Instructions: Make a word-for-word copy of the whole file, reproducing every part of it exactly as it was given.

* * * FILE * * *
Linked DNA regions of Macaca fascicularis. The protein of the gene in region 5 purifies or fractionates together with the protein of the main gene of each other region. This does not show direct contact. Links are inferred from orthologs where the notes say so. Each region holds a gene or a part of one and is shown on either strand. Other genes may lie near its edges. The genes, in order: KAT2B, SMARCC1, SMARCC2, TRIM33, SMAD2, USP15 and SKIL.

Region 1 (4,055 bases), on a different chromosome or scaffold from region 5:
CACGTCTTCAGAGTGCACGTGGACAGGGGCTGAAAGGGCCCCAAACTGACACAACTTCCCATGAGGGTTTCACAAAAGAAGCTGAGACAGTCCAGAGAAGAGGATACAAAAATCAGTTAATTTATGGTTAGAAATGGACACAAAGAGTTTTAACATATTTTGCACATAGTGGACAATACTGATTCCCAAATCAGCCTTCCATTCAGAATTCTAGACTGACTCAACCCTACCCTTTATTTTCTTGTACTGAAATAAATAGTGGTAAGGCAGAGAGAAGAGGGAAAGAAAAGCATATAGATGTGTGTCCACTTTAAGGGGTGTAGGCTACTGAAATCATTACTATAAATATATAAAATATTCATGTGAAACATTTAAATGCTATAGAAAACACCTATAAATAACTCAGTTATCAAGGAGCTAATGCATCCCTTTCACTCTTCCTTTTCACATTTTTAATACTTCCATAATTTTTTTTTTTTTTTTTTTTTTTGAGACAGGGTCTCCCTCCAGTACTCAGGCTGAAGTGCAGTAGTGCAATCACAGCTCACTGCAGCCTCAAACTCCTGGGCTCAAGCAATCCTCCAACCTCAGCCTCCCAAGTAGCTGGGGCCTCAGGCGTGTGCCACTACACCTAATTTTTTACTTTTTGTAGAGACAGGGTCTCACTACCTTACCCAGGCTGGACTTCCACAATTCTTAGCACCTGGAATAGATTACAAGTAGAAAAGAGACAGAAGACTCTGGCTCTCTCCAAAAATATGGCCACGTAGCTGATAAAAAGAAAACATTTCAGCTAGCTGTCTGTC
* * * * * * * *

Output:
Linked DNA regions of Macaca fascicularis. The protein of the gene in region 5 purifies or fractionates together with the protein of the main gene of each other region. This does not show direct contact. Links are inferred from orthologs where the notes say so. Each region holds a gene or a part of one and is shown on either strand. Other genes may lie near its edges. The genes, in order: KAT2B, SMARCC1, SMARCC2, TRIM33, SMAD2, USP15 and SKIL.

Region 1 (4,055 bases), on a different chromosome or scaffold from region 5:
CACGTCTTCAGAGTGCACGTGGACAGGGGCTGAAAGGGCCCCAAACTGACACAACTTCCCATGAGGGTTTCACAAAAGAAGCTGAGACAGTCCAGAGAAGAGGATACAAAAATCAGTTAATTTATGGTTAGAAATGGACACAAAGAGTTTTAACATATTTTGCACATAGTGGACAATACTGATTCCCAAATCAGCCTTCCATTCAGAATTCTAGACTGACTCAACCCTACCCTTTATTTTCTTGTACTGAAATAAATAGTGGTAAGGCAGAGAGAAGAGGGAAAGAAAAGCATATAGATGTGTGTCCACTTTAAGGGGTGTAGGCTACTGAAATCATTACTATAAATATATAAAATATTCATGTGAAACATTTAAATGCTATAGAAAACACCTATAAATAACTCAGTTATCAAGGAGCTAATGCATCCCTTTCACTCTTCCTTTTCACATTTTTAATACTTCCATAATTTTTTTTTTTTTTTTTTTTTTTGAGACAGGGTCTCCCTCCAGTACTCAGGCTGAAGTGCAGTAGTGCAATCACAGCTCACTGCAGCCTCAAACTCCTGGGCTCAAGCAATCCTCCAACCTCAGCCTCCCAAGTAGCTGGGGCCTCAGGCGTGTGCCACTACACCTAATTTTTTACTTTTTGTAGAGACAGGGTCTCACTACCTTACCCAGGCTGGACTTCCACAATTCTTAGCACCTGGAATAGATTACAAGTAGAAAAGAGACAGAAGACTCTGGCTCTCTCCAAAAATATGGCCACGTAGCTGATAAAAAGAAAACATTTCAGCTAGCTGTCTGTC